Mrs Mandrake’s last resting place


POOR Mrs. MANDRAKE had been waiting in the back of an ambulance for 40 minutes. She couldn’t understand what was going on.

They had reached the hospital, so why weren’t they taking her in? It made no sense. And the ambulance was getting colder by the minute. Well, it was snowing outside with a force seven wind getting up, so maybe that was understandable. But where was everyone?

Suddenly the back door of the ambulance was flung open to reveal none other than Theresa May herself.

“Ah, Mrs Mandobill,” said the Prime Minister Of Great Britain and Northern Ireland. “I’m just going round reassuring patients that the NHS is better equipped to deal with the current winter situation than at any time in the past.”

“How lovely!” said Mrs Mandrake. “It would be very nice to get inside the warm hospital soon, though. I did have a stroke, after all.’

“No sooner said than done,” replied the PM, whereupon two attendants appeared, wheeled Mrs Mandrake from the ambulance into a hospital corridor. She began to feel much better, until the two attendants walked away.

“What happens now?” Mrs Mandrake wondered to no one in particular. Predictably, perhaps, no one answered and for the next two hours, from her corridor parking spot, Mrs Mandrake was able to witness  hospital staff rushing hither and thither.

“Is anyone here for me?” she continually asked, but everyone seemed in far too much of a rush, far too stressed even to reply.

There was now no sign of Theresa May, and Mrs Mandrake was on the point of giving up hope when the distinctive figure of Jeremy Hunt appeared at the side of her trolley.

“Ah, Mrs Mandalay,’ said the newly-promoted Secretary of State for Health and Social Care. “This is a good time to remind you that the number of new nurses and new doctors being recruited this year could well be at record numbers once we take into account such factors as wind speed, the tide tables for Whitley Bay and Bolton Wanderers’ defensive record.’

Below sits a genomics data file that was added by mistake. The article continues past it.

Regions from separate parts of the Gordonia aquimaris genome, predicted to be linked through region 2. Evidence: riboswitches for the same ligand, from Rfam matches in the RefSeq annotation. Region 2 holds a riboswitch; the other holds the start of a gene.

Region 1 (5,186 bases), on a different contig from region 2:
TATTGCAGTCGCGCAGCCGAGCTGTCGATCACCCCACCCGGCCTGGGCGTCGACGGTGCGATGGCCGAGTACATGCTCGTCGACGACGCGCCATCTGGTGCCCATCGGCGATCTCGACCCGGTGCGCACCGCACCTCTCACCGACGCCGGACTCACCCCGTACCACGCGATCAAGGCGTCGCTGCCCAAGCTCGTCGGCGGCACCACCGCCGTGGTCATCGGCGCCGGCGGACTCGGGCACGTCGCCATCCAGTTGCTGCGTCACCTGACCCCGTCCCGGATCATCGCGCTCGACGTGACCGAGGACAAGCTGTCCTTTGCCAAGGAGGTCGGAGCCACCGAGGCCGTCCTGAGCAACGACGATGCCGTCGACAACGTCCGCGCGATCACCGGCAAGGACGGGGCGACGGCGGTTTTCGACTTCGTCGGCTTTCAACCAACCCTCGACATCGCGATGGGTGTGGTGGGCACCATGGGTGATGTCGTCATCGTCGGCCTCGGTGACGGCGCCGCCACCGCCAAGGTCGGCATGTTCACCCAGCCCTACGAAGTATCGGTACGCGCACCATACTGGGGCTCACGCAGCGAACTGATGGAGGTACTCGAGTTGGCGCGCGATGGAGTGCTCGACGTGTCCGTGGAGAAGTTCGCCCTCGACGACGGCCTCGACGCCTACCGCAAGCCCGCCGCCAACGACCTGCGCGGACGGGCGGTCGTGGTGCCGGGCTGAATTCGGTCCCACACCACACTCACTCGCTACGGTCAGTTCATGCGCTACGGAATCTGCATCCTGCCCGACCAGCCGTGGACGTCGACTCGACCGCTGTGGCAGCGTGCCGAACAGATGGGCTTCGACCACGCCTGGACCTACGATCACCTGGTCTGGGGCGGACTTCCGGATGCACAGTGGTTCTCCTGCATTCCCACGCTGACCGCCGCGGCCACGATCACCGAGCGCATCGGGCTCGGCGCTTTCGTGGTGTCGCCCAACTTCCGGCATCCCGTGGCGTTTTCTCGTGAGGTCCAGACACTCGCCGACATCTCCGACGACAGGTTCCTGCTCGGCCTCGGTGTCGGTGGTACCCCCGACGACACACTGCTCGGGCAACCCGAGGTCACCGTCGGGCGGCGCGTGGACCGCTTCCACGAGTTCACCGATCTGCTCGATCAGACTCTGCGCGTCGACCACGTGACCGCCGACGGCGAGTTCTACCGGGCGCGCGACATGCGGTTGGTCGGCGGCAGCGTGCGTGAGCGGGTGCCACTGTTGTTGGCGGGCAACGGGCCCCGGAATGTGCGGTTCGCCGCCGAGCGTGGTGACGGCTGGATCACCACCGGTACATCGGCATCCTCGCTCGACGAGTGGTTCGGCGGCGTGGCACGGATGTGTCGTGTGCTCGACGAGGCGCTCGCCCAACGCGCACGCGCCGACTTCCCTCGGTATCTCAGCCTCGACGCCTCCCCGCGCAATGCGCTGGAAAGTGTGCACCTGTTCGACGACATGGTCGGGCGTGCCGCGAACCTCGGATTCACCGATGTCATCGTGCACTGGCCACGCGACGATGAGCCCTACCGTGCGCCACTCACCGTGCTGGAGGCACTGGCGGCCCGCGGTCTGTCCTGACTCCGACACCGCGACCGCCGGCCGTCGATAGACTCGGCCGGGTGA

”Can someone admit me to the hospital?” asked Mrs Mandrake.

“No sooner said than done!” said a cheery Jeremy Hunt, and personally wheeled Mrs Mandrake to the front reception desk, gently pushing out of his way a few mild-tempered geriatrics in the process.

“Please admit Mrs Mainstay immediately,” said Hunt, at which the middle-aged receptionist, pausing only to swallow five anti-depressants, began to fill in the requisite forms.

“Does this mean I’ll get seen to now?” asked Mrs Mandrake.

“Most definitely’ said the Man for Whom the Health and Social Care of The Nation has now become his even bigger portfolio. “Now you have been admitted, we guarantee you will see your first doctor within four hours – w-e-e-ll, we almost guarantee it.“

Five hours later, a man appeared at Mrs Mandrake’s trolleyside. “Are you a doctor?” asked Mrs Mandrake.
“Um. . . sort of,” he replied. “I’ve been pulled in for emergency auxiliary help at this time when the NHS is better equipped to deal with the winter situation than at any time in its history.”

“What are you normally, then?” asked Mrs Mandrake.

“A carpet fitter,” he said. “How bad IS the broken leg, Mrs Manicure?”

“It was a stroke’ said Mrs Mandrake.

“Oh!” said the man. “They only told me about broken legs.”

So it was a few hours later that a real, live, fully-qualified junior doctor at the end of a 14-hour shift (but who knew all about strokes) appeared at the side of the trolley, complete with white coat, stethoscope and a clip board.

“Sorry about the slight delay, Mrs Manoeuvre’ he said. “But you’re in good hands from this moment on.”

There was no reply from the late Mrs Mandrake, who had by now passed beyond the mortal concern of any fellow human.

The doctor got onto his bleeper immediately. “One for the morgue here,” he said, which elicited the query: “Is it a private patient?”

“No, NHS.”

“Oh. ‘Fraid the morgue is closed to all but private patients at this time of night,” said the person at the other end.

”Necessary cuts, see. . ?”


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